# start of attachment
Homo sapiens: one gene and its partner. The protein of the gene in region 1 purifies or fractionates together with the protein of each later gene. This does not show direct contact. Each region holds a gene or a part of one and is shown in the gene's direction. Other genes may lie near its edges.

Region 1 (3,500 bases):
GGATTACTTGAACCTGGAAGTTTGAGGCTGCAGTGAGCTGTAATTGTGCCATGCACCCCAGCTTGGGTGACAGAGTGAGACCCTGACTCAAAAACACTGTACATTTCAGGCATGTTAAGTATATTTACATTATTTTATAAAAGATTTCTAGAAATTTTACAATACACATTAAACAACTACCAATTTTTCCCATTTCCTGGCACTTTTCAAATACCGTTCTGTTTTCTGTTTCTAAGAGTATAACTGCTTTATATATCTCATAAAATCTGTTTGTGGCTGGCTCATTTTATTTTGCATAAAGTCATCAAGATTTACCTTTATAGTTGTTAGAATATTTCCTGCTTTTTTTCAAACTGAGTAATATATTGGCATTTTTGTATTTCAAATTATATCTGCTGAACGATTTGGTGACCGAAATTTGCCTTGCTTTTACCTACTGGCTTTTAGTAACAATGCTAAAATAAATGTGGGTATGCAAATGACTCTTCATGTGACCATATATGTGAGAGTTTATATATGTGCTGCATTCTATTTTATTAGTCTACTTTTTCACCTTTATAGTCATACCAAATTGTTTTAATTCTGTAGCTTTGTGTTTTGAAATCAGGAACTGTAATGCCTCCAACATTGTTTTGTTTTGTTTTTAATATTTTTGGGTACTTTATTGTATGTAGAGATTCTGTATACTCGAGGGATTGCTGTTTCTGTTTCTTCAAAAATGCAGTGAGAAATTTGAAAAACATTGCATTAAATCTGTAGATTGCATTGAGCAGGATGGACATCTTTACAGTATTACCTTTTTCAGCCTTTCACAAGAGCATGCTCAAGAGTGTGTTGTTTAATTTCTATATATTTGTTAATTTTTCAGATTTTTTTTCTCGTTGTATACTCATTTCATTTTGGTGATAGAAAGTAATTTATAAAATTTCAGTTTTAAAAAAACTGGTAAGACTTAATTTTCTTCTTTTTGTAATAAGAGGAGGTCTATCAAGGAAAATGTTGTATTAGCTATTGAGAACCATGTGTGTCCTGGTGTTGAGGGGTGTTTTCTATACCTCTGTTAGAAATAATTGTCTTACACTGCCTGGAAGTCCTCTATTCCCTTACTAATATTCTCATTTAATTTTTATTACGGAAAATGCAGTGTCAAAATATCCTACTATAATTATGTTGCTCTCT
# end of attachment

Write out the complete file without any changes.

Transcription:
Homo sapiens: one gene and its partner. The protein of the gene in region 1 purifies or fractionates together with the protein of each later gene. This does not show direct contact. Each region holds a gene or a part of one and is shown in the gene's direction. Other genes may lie near its edges.

Region 1 (3,500 bases):
GGATTACTTGAACCTGGAAGTTTGAGGCTGCAGTGAGCTGTAATTGTGCCATGCACCCCAGCTTGGGTGACAGAGTGAGACCCTGACTCAAAAACACTGTACATTTCAGGCATGTTAAGTATATTTACATTATTTTATAAAAGATTTCTAGAAATTTTACAATACACATTAAACAACTACCAATTTTTCCCATTTCCTGGCACTTTTCAAATACCGTTCTGTTTTCTGTTTCTAAGAGTATAACTGCTTTATATATCTCATAAAATCTGTTTGTGGCTGGCTCATTTTATTTTGCATAAAGTCATCAAGATTTACCTTTATAGTTGTTAGAATATTTCCTGCTTTTTTTCAAACTGAGTAATATATTGGCATTTTTGTATTTCAAATTATATCTGCTGAACGATTTGGTGACCGAAATTTGCCTTGCTTTTACCTACTGGCTTTTAGTAACAATGCTAAAATAAATGTGGGTATGCAAATGACTCTTCATGTGACCATATATGTGAGAGTTTATATATGTGCTGCATTCTATTTTATTAGTCTACTTTTTCACCTTTATAGTCATACCAAATTGTTTTAATTCTGTAGCTTTGTGTTTTGAAATCAGGAACTGTAATGCCTCCAACATTGTTTTGTTTTGTTTTTAATATTTTTGGGTACTTTATTGTATGTAGAGATTCTGTATACTCGAGGGATTGCTGTTTCTGTTTCTTCAAAAATGCAGTGAGAAATTTGAAAAACATTGCATTAAATCTGTAGATTGCATTGAGCAGGATGGACATCTTTACAGTATTACCTTTTTCAGCCTTTCACAAGAGCATGCTCAAGAGTGTGTTGTTTAATTTCTATATATTTGTTAATTTTTCAGATTTTTTTTCTCGTTGTATACTCATTTCATTTTGGTGATAGAAAGTAATTTATAAAATTTCAGTTTTAAAAAAACTGGTAAGACTTAATTTTCTTCTTTTTGTAATAAGAGGAGGTCTATCAAGGAAAATGTTGTATTAGCTATTGAGAACCATGTGTGTCCTGGTGTTGAGGGGTGTTTTCTATACCTCTGTTAGAAATAATTGTCTTACACTGCCTGGAAGTCCTCTATTCCCTTACTAATATTCTCATTTAATTTTTATTACGGAAAATGCAGTGTCAAAATATCCTACTATAATTATGTTGCTCTCT